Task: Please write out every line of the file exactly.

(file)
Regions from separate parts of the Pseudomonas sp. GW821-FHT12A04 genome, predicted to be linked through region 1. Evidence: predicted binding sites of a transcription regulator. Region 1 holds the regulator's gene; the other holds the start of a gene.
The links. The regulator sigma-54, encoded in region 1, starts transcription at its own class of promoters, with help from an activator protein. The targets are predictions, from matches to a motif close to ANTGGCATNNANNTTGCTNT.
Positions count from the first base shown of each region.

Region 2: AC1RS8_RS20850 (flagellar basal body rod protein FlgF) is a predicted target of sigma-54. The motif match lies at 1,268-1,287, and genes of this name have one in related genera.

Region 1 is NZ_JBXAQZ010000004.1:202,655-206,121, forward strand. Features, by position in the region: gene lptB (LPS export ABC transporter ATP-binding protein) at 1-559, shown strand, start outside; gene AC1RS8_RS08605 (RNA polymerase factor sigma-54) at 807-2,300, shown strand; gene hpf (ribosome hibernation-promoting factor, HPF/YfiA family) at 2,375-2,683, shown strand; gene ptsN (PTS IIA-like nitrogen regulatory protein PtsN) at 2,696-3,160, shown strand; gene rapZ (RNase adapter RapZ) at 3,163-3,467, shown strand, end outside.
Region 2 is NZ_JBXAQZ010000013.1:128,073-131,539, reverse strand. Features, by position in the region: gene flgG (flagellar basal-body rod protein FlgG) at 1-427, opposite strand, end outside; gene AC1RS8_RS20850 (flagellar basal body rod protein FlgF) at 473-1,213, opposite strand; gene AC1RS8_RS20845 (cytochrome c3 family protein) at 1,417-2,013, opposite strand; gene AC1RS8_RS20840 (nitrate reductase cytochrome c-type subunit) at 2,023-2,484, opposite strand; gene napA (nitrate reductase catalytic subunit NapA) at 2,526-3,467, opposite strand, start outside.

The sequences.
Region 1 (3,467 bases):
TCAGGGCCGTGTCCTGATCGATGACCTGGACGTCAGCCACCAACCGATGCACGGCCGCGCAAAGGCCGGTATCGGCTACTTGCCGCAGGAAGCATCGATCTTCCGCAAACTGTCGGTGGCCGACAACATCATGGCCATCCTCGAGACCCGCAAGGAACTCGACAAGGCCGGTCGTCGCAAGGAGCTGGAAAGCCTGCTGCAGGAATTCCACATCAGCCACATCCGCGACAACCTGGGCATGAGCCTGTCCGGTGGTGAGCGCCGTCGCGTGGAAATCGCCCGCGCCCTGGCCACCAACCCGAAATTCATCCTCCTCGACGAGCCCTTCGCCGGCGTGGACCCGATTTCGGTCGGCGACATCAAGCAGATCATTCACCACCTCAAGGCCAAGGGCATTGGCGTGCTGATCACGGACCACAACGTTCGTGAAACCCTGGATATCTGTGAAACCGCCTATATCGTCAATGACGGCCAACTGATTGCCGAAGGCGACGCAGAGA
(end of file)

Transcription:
Regions from separate parts of the Pseudomonas sp. GW821-FHT12A04 genome, predicted to be linked through region 1. Evidence: predicted binding sites of a transcription regulator. Region 1 holds the regulator's gene; the other holds the start of a gene.
The links. The regulator sigma-54, encoded in region 1, starts transcription at its own class of promoters, with help from an activator protein. The targets are predictions, from matches to a motif close to ANTGGCATNNANNTTGCTNT.
Positions count from the first base shown of each region.

Region 2: AC1RS8_RS20850 (flagellar basal body rod protein FlgF) is a predicted target of sigma-54. The motif match lies at 1,268-1,287, and genes of this name have one in related genera.

Region 1 is NZ_JBXAQZ010000004.1:202,655-206,121, forward strand. Features, by position in the region: gene lptB (LPS export ABC transporter ATP-binding protein) at 1-559, shown strand, start outside; gene AC1RS8_RS08605 (RNA polymerase factor sigma-54) at 807-2,300, shown strand; gene hpf (ribosome hibernation-promoting factor, HPF/YfiA family) at 2,375-2,683, shown strand; gene ptsN (PTS IIA-like nitrogen regulatory protein PtsN) at 2,696-3,160, shown strand; gene rapZ (RNase adapter RapZ) at 3,163-3,467, shown strand, end outside.
Region 2 is NZ_JBXAQZ010000013.1:128,073-131,539, reverse strand. Features, by position in the region: gene flgG (flagellar basal-body rod protein FlgG) at 1-427, opposite strand, end outside; gene AC1RS8_RS20850 (flagellar basal body rod protein FlgF) at 473-1,213, opposite strand; gene AC1RS8_RS20845 (cytochrome c3 family protein) at 1,417-2,013, opposite strand; gene AC1RS8_RS20840 (nitrate reductase cytochrome c-type subunit) at 2,023-2,484, opposite strand; gene napA (nitrate reductase catalytic subunit NapA) at 2,526-3,467, opposite strand, start outside.

The sequences.
Region 1 (3,467 bases):
TCAGGGCCGTGTCCTGATCGATGACCTGGACGTCAGCCACCAACCGATGCACGGCCGCGCAAAGGCCGGTATCGGCTACTTGCCGCAGGAAGCATCGATCTTCCGCAAACTGTCGGTGGCCGACAACATCATGGCCATCCTCGAGACCCGCAAGGAACTCGACAAGGCCGGTCGTCGCAAGGAGCTGGAAAGCCTGCTGCAGGAATTCCACATCAGCCACATCCGCGACAACCTGGGCATGAGCCTGTCCGGTGGTGAGCGCCGTCGCGTGGAAATCGCCCGCGCCCTGGCCACCAACCCGAAATTCATCCTCCTCGACGAGCCCTTCGCCGGCGTGGACCCGATTTCGGTCGGCGACATCAAGCAGATCATTCACCACCTCAAGGCCAAGGGCATTGGCGTGCTGATCACGGACCACAACGTTCGTGAAACCCTGGATATCTGTGAAACCGCCTATATCGTCAATGACGGCCAACTGATTGCCGAAGGCGACGCAGAGA